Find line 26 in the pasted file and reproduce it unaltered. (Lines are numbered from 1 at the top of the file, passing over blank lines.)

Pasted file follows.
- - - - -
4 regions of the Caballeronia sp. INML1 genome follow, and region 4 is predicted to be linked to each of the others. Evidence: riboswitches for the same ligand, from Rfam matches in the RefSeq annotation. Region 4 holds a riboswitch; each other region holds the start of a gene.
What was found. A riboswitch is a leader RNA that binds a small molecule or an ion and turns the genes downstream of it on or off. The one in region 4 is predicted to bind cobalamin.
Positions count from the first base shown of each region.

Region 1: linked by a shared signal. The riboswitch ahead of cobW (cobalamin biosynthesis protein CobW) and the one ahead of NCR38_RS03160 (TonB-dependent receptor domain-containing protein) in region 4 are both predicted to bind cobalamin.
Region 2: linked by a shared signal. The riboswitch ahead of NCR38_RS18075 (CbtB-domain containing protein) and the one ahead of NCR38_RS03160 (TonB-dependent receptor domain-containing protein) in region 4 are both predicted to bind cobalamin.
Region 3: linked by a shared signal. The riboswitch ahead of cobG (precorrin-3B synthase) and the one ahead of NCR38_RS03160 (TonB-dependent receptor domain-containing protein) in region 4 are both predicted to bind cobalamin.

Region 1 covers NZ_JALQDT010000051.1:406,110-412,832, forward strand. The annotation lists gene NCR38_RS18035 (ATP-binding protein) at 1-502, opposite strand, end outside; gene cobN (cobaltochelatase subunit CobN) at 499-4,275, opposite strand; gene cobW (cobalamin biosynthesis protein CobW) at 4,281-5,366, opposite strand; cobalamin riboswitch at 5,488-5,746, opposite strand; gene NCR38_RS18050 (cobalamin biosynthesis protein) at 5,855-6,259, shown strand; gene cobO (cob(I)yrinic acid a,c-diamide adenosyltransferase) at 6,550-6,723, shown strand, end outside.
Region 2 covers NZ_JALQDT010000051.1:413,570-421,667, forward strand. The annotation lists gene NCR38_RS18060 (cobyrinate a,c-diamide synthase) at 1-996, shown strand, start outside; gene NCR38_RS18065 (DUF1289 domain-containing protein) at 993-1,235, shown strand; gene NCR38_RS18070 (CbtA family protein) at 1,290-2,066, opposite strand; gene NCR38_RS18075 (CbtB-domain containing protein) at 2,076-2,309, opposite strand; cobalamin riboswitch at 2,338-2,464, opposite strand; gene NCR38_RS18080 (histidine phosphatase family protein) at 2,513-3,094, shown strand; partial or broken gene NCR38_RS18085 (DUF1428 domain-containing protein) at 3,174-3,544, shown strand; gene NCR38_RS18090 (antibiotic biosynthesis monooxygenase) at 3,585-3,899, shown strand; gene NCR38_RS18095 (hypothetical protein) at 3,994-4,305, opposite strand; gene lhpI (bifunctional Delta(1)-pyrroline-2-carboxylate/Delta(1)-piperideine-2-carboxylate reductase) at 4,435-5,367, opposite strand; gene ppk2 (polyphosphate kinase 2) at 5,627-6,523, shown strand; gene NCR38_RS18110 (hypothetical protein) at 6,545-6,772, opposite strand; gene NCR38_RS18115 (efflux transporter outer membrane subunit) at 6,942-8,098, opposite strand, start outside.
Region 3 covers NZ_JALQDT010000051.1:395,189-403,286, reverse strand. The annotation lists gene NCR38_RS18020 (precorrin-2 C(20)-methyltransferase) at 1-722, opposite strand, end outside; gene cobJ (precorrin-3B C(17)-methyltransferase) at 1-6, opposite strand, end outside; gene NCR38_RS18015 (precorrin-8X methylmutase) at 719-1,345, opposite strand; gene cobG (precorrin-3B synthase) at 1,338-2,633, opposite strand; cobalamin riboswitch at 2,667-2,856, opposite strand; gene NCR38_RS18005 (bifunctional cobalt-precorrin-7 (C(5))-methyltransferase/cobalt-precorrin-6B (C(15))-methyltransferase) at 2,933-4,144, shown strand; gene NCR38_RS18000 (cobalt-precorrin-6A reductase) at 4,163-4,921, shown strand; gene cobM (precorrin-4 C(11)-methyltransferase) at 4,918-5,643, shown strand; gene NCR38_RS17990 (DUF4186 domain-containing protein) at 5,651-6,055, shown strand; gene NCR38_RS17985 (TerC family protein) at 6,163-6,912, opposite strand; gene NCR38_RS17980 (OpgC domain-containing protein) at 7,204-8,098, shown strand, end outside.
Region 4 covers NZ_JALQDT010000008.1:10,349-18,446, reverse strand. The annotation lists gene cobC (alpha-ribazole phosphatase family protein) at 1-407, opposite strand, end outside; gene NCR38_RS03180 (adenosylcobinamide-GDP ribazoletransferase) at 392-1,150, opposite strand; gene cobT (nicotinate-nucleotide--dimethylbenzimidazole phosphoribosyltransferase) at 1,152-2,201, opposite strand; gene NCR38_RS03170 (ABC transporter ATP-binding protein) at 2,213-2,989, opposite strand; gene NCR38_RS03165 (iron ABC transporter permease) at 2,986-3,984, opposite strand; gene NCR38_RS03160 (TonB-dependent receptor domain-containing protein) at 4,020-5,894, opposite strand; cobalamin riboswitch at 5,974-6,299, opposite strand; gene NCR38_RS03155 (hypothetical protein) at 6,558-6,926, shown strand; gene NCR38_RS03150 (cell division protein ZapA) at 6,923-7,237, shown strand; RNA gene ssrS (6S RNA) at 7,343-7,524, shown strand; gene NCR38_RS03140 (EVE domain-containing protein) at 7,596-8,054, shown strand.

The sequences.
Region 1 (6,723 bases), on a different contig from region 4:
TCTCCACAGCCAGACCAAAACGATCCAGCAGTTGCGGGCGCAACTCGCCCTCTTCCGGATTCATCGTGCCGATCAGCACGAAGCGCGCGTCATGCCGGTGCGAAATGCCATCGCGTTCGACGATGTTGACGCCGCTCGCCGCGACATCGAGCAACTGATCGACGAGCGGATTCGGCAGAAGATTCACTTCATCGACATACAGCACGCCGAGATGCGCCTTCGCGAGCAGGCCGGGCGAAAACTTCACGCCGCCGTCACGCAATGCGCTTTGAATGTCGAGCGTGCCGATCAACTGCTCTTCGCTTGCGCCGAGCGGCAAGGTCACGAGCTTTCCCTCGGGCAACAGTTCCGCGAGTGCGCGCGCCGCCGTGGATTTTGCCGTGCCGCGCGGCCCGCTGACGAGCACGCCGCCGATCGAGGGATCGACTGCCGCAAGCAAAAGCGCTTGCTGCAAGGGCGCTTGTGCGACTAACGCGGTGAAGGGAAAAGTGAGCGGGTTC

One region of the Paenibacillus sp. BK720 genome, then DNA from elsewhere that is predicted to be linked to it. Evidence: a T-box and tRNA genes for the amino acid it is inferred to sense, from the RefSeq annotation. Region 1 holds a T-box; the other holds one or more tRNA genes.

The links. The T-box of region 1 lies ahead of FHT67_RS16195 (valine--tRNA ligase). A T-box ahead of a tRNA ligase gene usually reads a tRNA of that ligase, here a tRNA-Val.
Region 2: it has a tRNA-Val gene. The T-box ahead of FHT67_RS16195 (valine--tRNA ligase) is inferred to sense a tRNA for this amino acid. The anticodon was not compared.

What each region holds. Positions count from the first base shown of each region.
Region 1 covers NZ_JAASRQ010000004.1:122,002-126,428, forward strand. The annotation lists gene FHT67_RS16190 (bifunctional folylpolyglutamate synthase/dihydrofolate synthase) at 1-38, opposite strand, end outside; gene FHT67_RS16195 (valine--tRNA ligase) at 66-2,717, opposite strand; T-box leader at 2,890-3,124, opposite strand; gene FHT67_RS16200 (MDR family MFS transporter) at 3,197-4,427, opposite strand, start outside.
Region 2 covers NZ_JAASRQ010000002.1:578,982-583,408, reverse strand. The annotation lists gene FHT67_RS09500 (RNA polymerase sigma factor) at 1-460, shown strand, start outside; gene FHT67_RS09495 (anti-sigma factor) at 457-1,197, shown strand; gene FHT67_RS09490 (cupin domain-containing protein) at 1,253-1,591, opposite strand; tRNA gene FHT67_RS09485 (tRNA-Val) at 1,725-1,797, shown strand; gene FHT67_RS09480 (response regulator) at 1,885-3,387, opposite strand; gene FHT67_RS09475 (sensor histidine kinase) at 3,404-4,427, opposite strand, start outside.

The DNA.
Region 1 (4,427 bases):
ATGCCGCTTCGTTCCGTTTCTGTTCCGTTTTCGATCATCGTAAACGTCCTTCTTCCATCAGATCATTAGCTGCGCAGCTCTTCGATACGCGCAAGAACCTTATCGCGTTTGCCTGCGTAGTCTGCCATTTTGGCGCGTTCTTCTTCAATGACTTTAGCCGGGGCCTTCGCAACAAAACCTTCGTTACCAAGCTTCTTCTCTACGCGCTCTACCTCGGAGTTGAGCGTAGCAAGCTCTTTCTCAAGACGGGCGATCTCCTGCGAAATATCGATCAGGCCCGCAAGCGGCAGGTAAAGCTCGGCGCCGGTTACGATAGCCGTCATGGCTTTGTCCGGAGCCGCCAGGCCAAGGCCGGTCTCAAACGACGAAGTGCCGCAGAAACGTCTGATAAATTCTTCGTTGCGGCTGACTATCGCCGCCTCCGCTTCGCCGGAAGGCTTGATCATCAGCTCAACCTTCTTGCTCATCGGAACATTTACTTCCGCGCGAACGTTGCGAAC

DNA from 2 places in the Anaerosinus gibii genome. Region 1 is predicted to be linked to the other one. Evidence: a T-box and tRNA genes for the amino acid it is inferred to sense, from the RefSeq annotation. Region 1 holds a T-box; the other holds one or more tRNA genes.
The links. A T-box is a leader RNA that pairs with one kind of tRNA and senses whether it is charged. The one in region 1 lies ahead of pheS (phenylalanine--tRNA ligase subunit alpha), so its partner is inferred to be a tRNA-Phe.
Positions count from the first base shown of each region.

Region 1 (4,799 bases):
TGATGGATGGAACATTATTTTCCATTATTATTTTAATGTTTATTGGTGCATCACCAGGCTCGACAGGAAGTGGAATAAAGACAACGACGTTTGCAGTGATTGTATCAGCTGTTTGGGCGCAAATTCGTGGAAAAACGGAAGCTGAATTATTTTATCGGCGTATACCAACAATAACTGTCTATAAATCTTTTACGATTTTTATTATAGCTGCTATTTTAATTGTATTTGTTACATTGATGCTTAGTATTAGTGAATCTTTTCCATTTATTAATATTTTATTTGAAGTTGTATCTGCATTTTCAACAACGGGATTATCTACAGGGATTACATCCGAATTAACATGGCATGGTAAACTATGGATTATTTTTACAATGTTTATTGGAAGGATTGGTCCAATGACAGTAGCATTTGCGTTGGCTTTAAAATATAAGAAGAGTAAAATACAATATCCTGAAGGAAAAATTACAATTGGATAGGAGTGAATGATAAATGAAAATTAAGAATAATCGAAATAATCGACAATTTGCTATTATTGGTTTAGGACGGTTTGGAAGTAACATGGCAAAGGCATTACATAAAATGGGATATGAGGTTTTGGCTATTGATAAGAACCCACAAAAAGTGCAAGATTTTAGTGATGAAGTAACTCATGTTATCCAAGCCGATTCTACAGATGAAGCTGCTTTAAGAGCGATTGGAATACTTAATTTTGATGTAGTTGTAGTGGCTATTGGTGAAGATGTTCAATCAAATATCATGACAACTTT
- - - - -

Region 1 (4,799 bases):